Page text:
October 28, 2015


Ben Carson Puts Spotlight on Seventh-Day Adventists (ALAN RAPPEPORT, OCT. 27, 2015, NY Times)

Unlike members of other Christian denominations, Adventists honor the Sabbath on Saturdays instead of Sundays. They tend to be vegetarians, and they continue to wait patiently for the Second Coming and the end of the world.

The Seventh-day Adventist Church counts more than 18 million members globally and 1.2 million in North America, but some skeptics see it as a sect out of touch with mainstream Christianity. While the church avoids involvement in politics, Mr. Carson's emergence as a prominent political figure has presented an opportunity for it to gain credibility.

"We do not endorse any candidates, and we do not use our church for political reasons," Alex Bryant, the secretary of the North American division of the Seventh-day Adventist Church, said of Mr. Carson's candidacy. "But we do look at it as an opportunity to tell the world, tell this country about Seventh-day Adventism, our beliefs and our desire to lift up Jesus Christ."

A twice-baptized Adventist, Mr. Carson has become one of the church's biggest stars. In his autobiography, "Gifted Hands," he recounts his mother's conversion, which began in the ward of a mental hospital.

It was not until he was 14 that Mr. Carson became truly captured by his faith. Known for having a temper back then, the young Mr. Carson let a petty dispute turn into a tantrum that ended with his knifing a friend. The episode could have been deadly had it not been for a belt buckle that blocked his blade. From that time on, Mr. Carson prayed away his anger.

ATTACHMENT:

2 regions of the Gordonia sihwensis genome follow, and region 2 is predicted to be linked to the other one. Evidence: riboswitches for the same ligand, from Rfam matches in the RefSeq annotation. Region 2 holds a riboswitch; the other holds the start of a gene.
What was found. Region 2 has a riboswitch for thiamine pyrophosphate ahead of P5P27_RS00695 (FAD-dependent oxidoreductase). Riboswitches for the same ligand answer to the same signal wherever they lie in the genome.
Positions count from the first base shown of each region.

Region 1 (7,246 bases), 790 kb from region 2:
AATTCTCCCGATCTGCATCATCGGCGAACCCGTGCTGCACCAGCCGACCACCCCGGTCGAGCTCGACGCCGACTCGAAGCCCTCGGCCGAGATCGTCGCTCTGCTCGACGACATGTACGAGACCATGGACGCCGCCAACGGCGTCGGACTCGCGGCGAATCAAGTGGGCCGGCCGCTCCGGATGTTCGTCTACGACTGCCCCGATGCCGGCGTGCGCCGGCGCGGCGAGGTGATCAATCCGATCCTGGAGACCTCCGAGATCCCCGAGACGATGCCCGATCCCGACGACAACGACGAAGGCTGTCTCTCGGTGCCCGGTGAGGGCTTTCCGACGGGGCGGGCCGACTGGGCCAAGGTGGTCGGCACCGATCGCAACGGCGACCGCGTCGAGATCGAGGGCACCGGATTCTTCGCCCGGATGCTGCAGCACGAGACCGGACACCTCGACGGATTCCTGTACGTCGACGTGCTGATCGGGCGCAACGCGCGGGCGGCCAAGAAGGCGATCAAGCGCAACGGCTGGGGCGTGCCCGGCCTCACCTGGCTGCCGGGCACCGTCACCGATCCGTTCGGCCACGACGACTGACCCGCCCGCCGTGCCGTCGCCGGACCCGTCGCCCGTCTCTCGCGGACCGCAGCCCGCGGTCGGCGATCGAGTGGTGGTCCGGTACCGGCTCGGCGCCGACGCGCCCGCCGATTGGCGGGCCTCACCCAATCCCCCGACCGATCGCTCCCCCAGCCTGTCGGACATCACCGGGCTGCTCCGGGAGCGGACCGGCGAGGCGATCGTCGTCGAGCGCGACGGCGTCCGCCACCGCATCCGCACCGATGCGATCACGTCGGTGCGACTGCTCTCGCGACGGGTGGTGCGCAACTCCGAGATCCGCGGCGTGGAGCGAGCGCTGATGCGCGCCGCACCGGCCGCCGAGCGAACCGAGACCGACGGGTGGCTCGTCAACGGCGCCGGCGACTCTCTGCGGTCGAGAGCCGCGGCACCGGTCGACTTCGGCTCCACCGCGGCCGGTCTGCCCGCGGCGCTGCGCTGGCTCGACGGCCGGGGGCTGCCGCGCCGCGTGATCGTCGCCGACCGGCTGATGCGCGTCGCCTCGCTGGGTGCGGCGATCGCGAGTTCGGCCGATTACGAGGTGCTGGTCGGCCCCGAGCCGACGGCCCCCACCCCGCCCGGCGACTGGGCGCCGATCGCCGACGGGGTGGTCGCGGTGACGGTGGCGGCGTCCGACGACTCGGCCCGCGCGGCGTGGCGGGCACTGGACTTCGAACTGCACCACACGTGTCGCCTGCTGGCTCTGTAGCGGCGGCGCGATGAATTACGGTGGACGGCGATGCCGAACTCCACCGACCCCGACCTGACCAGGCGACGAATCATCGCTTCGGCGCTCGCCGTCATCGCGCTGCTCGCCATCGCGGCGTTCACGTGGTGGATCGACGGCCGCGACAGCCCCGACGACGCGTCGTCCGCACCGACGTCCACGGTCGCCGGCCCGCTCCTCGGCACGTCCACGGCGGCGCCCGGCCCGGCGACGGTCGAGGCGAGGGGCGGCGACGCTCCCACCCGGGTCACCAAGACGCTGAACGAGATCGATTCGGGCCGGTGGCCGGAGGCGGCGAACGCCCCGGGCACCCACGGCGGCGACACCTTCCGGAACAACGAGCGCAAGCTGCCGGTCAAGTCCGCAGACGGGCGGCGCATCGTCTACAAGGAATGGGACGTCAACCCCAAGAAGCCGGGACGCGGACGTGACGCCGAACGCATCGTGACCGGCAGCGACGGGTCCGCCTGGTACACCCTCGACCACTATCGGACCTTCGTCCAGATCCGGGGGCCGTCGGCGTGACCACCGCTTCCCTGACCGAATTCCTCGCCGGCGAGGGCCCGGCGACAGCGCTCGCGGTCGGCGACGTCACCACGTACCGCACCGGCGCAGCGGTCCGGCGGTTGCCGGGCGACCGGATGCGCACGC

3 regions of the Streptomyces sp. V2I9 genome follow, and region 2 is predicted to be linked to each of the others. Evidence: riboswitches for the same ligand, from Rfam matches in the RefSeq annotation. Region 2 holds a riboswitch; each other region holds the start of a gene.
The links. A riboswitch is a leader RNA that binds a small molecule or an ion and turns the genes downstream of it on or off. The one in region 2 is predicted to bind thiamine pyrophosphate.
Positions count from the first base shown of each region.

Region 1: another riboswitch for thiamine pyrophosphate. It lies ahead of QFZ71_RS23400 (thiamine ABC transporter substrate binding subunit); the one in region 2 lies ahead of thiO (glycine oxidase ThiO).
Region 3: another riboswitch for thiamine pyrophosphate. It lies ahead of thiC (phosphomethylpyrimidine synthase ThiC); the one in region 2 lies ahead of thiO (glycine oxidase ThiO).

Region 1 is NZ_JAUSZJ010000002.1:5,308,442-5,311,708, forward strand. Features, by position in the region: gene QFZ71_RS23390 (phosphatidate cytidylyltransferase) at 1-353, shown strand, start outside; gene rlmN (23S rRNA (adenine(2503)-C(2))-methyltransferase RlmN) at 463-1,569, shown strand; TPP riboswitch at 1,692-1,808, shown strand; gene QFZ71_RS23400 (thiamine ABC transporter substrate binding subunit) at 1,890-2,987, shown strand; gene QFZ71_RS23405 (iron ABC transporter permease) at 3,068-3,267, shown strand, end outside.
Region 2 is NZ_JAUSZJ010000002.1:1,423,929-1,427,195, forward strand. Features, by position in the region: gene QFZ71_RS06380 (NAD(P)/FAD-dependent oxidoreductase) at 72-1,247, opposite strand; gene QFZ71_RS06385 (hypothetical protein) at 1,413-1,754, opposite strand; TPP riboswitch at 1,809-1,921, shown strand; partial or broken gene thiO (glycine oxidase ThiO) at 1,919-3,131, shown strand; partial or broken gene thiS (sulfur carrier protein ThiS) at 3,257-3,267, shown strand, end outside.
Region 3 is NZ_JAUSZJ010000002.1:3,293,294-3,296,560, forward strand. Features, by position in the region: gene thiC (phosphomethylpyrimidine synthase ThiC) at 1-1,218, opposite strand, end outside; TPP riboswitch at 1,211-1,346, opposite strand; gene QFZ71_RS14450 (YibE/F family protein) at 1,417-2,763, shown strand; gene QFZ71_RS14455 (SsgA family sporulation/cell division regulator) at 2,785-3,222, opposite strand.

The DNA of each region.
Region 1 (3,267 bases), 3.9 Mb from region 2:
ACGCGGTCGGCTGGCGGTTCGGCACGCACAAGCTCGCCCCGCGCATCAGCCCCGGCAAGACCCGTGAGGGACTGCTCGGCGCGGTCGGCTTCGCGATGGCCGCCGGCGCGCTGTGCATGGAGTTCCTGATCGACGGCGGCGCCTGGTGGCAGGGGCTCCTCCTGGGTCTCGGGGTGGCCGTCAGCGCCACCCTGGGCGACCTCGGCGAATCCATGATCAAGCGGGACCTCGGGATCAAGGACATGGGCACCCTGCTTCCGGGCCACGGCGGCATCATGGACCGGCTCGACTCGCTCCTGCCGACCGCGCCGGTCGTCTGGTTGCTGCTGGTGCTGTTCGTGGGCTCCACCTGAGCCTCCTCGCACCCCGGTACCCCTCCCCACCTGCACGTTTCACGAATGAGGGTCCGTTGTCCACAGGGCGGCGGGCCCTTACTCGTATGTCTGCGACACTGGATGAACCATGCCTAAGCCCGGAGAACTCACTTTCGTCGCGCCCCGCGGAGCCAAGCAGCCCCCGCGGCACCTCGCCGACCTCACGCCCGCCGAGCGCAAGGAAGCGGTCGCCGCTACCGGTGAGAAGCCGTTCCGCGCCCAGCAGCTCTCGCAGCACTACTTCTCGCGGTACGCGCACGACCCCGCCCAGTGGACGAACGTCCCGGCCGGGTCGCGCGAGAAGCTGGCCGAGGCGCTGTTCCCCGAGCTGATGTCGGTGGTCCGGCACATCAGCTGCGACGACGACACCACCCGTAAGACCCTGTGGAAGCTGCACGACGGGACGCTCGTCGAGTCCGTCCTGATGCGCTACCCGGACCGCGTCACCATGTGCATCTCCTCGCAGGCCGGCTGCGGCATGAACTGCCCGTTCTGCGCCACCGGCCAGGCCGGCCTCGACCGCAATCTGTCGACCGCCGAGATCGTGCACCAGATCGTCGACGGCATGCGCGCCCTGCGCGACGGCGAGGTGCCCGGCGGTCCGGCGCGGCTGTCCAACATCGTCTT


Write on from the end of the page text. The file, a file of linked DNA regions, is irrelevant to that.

"My temper will never control me again," Mr. Carson wrote in his book. "Never again. I'm free." [...]

For theological reasons, Adventism has faced tensions with the Roman Catholic and Baptist Churches over the years. Last spring, Mr. Carson was invited to speak at a Southern Baptist Pastors' Conference in Ohio, but he faced opposition because of his beliefs and eventually backed out.

"Dr. Carson is a Seventh-day Adventist," a group of pastors from the Baptist organization B21 wrote in protest of his visit. "Their official theology denies the doctrine of hell in favor of annihilation," they wrote, "and believes that those who worship on Sunday will bear the 'mark of the beast.' "

The church has also had a strongly anti-Catholic strain, and when Mr. Carson decided to attend Pope Francis' visit to Congress last month, Adventist message boards lit up with questions about his presence with the pontiff. Some questioned his referring to the pope as the "Holy Leader" and wondered, "How do such words come from the mouth of a Seventh-day Adventist?"

On the other hand, some Adventists have been disappointed in a perceived lack of tolerance regarding Islam from Mr. Carson, who said recently that he did not think a Muslim should be able to be president. His fierce opposition to the Affordable Care Act, which he has compared to slavery, has also rankled some in the community who say the law is in keeping with the religion's focus on promoting health.

"It was certainly disappointing for me," Sam Geli, a retired Adventist chaplain who considers himself an independent, said of Mr. Carson's remarks about Muslims. "It was very sad."

Posted by at October 28, 2015 5:42 PM

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